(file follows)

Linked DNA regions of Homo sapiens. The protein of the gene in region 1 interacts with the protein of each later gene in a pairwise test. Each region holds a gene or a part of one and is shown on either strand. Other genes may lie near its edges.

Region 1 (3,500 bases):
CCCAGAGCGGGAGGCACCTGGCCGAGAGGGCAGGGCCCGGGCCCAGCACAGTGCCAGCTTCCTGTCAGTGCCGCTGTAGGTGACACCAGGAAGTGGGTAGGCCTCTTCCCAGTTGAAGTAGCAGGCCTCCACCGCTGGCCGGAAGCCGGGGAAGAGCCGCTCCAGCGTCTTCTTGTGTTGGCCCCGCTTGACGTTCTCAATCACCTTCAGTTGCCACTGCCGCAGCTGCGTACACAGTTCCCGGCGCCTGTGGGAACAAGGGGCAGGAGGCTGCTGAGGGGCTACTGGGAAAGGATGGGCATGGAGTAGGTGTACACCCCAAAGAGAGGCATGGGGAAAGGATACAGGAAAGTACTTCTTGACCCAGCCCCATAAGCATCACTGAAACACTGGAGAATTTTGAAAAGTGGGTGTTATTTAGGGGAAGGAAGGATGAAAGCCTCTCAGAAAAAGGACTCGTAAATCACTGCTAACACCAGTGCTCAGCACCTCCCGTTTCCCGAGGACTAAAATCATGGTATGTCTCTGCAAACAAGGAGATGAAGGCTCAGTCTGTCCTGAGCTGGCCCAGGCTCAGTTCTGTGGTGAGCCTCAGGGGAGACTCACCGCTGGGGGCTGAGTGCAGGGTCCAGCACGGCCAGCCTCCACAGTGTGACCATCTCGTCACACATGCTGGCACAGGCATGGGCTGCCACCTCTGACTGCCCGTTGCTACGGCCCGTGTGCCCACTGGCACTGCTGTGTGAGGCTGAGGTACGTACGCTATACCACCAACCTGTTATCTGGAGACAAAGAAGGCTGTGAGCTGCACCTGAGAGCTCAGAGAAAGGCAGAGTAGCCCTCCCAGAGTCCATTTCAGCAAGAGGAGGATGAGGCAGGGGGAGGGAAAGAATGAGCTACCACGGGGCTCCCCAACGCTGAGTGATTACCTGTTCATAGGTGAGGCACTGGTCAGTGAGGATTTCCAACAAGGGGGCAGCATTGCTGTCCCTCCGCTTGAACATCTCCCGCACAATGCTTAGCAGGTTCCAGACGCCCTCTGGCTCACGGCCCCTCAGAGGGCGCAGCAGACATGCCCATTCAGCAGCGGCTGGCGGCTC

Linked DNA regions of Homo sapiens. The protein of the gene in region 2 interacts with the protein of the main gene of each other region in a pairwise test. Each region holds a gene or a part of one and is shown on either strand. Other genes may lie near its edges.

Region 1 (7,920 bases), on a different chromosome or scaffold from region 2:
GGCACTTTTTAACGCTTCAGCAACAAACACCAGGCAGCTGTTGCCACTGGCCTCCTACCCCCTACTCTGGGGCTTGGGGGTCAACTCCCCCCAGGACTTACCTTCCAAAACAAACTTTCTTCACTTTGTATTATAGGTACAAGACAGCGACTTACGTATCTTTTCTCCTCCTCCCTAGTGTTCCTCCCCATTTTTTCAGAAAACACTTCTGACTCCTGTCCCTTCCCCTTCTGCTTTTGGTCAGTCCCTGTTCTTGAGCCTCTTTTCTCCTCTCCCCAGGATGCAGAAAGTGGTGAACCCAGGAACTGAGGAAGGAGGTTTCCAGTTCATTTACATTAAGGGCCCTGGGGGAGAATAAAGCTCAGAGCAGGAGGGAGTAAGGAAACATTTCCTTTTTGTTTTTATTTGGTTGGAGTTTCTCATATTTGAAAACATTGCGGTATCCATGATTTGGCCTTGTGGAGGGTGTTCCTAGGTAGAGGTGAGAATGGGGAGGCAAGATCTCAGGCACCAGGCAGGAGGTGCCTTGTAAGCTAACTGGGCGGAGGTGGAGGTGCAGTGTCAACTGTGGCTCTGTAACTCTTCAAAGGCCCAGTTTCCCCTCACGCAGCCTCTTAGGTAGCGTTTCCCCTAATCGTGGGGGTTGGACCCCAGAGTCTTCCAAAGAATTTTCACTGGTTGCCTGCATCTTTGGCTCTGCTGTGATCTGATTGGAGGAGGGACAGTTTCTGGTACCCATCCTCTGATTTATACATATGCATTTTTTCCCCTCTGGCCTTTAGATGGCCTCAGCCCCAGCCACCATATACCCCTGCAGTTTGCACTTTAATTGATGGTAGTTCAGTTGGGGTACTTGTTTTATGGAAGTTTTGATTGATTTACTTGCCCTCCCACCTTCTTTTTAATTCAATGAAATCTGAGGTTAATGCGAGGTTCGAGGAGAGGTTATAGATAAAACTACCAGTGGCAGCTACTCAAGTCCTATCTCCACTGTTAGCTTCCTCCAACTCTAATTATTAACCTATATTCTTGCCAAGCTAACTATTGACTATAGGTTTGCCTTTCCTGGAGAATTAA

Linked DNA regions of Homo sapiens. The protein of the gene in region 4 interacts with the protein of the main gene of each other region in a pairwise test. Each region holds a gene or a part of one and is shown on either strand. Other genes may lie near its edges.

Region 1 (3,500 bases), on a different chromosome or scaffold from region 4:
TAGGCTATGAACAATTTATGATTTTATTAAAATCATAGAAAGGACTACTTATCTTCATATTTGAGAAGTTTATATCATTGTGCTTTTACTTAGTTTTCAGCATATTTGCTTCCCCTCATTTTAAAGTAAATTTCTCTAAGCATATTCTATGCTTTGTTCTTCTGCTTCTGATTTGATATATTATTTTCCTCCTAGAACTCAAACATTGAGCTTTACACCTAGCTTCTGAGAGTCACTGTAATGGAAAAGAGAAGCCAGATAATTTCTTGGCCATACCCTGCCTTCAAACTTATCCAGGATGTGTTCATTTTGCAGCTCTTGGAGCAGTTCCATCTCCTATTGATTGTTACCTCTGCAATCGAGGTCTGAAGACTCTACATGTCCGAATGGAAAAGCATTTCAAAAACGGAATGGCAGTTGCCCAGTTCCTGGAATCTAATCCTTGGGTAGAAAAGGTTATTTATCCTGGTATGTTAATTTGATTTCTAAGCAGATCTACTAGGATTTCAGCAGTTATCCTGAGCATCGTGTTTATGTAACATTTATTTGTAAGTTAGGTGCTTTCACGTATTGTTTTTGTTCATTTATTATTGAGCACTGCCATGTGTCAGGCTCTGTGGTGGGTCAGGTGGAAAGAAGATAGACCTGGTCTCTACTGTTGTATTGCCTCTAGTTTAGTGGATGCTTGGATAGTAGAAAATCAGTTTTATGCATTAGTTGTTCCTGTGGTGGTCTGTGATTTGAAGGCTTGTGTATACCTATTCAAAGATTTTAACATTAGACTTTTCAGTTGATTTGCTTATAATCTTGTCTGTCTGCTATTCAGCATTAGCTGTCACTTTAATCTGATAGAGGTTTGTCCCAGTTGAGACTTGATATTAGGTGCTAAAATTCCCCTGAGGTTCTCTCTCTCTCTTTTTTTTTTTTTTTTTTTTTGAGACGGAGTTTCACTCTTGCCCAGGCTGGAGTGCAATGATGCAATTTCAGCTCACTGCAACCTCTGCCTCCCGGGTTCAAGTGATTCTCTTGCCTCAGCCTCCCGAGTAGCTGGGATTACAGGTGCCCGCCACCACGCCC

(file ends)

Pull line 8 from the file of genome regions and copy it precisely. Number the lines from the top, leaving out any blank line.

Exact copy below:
Region 1 (3,500 bases), on a different chromosome or scaffold from region 4: